2 Powerful Techniques to Help Authors and Publishers Work More Productively

authors, publishers, dbw, digital book worldIf you’re an author or a publisher, you perform brainwork for a living. Your brain is your “factory.” When stress and distractions pop up, that factory can become less and less efficient. It can be valuable, then, to take a moment to reflect on the ways that we manage our thoughts and attention.

That’s why the organizers of Digital Book World 2017 invited Chris Bailey, author of The Productivity Project, to speak about optimizing your time and energies.

What Is Productivity?

Before Bailey offered his suggestions for how thought workers like writers and publishers can become more productive, he zoomed in on a definition of what productivity actually means.

First, he offered several common, yet flawed, definitions of productivity. He said some people equate productivity with efficiency. This definition is not acceptable to Bailey, however, because one can be efficient about the wrong things, and that leads away from, not toward, productivity.

Another popular definition of productivity is “getting more done.” Bailey believes this is a limited way of looking at productivity because a person can feel like a lot of work is flowing in and out—perhaps emails are being forwarded, plans are being coordinated—but little real work is moving forward in a meaningful way. People who are “getting more done” in this way, Bailey said, are doing nothing more than playing the role of a traffic cop.

Productivity Is About the Important Stuff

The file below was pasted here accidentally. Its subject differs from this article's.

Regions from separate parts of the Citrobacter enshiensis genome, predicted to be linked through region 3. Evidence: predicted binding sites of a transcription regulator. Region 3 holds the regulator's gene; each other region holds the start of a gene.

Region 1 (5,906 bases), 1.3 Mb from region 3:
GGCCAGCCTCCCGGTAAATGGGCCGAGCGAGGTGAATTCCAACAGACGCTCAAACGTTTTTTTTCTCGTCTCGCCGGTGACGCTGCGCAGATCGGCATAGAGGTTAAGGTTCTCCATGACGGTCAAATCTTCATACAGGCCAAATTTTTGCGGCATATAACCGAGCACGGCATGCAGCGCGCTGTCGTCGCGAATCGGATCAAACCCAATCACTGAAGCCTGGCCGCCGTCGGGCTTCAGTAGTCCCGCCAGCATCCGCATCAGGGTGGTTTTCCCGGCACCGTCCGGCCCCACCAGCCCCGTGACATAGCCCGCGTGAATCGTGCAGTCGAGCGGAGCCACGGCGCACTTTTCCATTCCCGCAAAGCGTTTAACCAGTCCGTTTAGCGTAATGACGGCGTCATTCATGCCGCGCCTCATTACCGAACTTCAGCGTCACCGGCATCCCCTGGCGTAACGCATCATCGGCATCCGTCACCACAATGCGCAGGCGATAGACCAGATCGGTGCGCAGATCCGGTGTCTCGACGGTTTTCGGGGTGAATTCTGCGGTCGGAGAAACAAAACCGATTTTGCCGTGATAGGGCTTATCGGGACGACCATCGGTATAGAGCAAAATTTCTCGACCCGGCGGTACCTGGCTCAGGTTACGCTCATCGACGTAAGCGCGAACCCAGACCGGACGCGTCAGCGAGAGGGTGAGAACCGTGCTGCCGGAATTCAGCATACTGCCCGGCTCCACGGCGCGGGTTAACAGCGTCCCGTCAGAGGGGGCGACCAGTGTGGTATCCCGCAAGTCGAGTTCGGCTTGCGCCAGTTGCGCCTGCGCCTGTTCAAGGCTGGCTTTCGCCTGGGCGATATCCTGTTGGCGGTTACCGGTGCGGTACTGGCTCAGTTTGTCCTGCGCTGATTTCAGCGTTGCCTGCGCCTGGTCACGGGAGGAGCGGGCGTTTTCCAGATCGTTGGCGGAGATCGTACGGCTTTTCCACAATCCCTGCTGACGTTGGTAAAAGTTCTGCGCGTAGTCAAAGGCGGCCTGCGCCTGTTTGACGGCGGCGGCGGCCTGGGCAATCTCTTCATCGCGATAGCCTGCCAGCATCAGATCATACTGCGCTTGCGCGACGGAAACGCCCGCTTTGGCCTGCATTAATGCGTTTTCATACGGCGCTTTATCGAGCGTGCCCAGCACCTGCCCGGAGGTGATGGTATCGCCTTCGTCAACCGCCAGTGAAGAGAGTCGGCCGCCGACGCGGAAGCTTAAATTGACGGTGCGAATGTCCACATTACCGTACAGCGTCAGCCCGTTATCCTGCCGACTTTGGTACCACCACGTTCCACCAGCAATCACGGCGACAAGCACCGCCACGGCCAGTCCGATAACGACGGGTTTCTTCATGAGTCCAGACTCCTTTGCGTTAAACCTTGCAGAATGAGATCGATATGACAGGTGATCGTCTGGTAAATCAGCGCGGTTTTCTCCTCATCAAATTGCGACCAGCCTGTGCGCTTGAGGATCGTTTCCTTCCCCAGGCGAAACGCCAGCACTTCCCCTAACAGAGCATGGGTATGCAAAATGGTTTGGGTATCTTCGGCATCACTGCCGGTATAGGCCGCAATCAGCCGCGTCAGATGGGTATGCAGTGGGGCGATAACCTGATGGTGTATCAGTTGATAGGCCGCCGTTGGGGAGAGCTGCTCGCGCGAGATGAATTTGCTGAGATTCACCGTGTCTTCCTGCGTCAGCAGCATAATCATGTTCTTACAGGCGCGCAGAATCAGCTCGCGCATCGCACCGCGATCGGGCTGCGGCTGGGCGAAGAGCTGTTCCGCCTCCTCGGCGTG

If the meaning of productivity can’t be captured in any of those commonly held definitions, what exactly is it then? After considering this question deeply, Bailey came to the conclusion that productivity is the art of getting more important stuff done. You, as the leader of your own life, get to define what “important stuff” really means.

Bailey suggested that we should view productivity as accomplishing the things we intend to do. These things may not be “things” at all; that is, not the objects that we produce, but the objectives, physical or strategic, that we accomplish. Such objectives could be having a businesslike day, helping develop a supportive culture among colleagues, or doing nothing at all. Sometimes, Bailey noted, the most important things you can do are unwind, do nothing, disconnect and recharge.

So being productive equates to working with intention. If that’s the case, how can one achieve this goal? Bailey offered two helpful exercises: the Rule of Three and managing your attention.

Productivity Technique 1: The Rule of Three for Working with Intention

Bailey offered what he calls the Rule of Three as a simple, powerful technique to help writers and publishers work more productively. The concept is simple, really. At the beginning of the day, Bailey suggested, make a note of three accomplishments that will make the upcoming hours “a good day.” Take three to five minutes in the morning as the workday begins and ask yourself, “By the time this day is done, what three things do I want to accomplish?”

Your note should capture the three most important objectives you intend to achieve that day. A Rule of Three list may include small and not-so-small items, concrete projects and abstract goals. Bailey’s personal list, for example, at one point included such items as (1) finish creating a slide deck, (2) apply for tax ID number, and (3) have fun catching up with my friend at lunch.